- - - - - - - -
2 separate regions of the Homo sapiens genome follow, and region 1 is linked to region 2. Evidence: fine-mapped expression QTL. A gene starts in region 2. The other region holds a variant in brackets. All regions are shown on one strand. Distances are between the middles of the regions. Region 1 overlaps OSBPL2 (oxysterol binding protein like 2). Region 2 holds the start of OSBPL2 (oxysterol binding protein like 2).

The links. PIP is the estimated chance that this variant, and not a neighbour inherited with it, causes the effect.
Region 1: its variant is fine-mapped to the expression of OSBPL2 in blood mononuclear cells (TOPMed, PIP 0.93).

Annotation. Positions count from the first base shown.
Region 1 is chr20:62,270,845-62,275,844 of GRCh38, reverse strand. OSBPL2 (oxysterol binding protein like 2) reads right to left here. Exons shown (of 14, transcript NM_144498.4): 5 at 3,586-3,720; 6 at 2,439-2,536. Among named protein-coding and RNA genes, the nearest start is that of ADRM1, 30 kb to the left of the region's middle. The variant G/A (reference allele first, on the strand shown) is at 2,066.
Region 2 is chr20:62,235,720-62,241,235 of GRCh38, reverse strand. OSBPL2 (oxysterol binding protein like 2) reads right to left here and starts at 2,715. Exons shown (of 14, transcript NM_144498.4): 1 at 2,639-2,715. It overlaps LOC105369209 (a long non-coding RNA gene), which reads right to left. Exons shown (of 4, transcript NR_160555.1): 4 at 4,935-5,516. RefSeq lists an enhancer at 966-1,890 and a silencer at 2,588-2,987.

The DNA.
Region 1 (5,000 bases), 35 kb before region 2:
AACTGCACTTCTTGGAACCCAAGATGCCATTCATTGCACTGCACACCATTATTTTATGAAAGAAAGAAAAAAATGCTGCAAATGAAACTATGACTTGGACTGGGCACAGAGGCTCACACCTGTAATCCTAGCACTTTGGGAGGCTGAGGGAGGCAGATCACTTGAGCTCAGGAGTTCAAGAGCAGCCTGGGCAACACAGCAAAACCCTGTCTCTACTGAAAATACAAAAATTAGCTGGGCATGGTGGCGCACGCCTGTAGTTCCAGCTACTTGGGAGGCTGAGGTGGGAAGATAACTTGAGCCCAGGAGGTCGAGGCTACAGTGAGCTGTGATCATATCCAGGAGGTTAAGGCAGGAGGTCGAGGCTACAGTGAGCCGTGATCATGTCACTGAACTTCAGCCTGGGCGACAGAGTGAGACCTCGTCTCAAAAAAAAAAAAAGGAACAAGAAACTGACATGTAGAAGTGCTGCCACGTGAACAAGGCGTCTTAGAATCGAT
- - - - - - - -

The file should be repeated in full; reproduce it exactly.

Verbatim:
2 separate regions of the Homo sapiens genome follow, and region 1 is linked to region 2. Evidence: fine-mapped expression QTL. A gene starts in region 2. The other region holds a variant in brackets. All regions are shown on one strand. Distances are between the middles of the regions. Region 1 overlaps OSBPL2 (oxysterol binding protein like 2). Region 2 holds the start of OSBPL2 (oxysterol binding protein like 2).

The links. PIP is the estimated chance that this variant, and not a neighbour inherited with it, causes the effect.
Region 1: its variant is fine-mapped to the expression of OSBPL2 in blood mononuclear cells (TOPMed, PIP 0.93).

Annotation. Positions count from the first base shown.
Region 1 is chr20:62,270,845-62,275,844 of GRCh38, reverse strand. OSBPL2 (oxysterol binding protein like 2) reads right to left here. Exons shown (of 14, transcript NM_144498.4): 5 at 3,586-3,720; 6 at 2,439-2,536. Among named protein-coding and RNA genes, the nearest start is that of ADRM1, 30 kb to the left of the region's middle. The variant G/A (reference allele first, on the strand shown) is at 2,066.
Region 2 is chr20:62,235,720-62,241,235 of GRCh38, reverse strand. OSBPL2 (oxysterol binding protein like 2) reads right to left here and starts at 2,715. Exons shown (of 14, transcript NM_144498.4): 1 at 2,639-2,715. It overlaps LOC105369209 (a long non-coding RNA gene), which reads right to left. Exons shown (of 4, transcript NR_160555.1): 4 at 4,935-5,516. RefSeq lists an enhancer at 966-1,890 and a silencer at 2,588-2,987.

The DNA.
Region 1 (5,000 bases), 35 kb before region 2:
AACTGCACTTCTTGGAACCCAAGATGCCATTCATTGCACTGCACACCATTATTTTATGAAAGAAAGAAAAAAATGCTGCAAATGAAACTATGACTTGGACTGGGCACAGAGGCTCACACCTGTAATCCTAGCACTTTGGGAGGCTGAGGGAGGCAGATCACTTGAGCTCAGGAGTTCAAGAGCAGCCTGGGCAACACAGCAAAACCCTGTCTCTACTGAAAATACAAAAATTAGCTGGGCATGGTGGCGCACGCCTGTAGTTCCAGCTACTTGGGAGGCTGAGGTGGGAAGATAACTTGAGCCCAGGAGGTCGAGGCTACAGTGAGCTGTGATCATATCCAGGAGGTTAAGGCAGGAGGTCGAGGCTACAGTGAGCCGTGATCATGTCACTGAACTTCAGCCTGGGCGACAGAGTGAGACCTCGTCTCAAAAAAAAAAAAAGGAACAAGAAACTGACATGTAGAAGTGCTGCCACGTGAACAAGGCGTCTTAGAATCGAT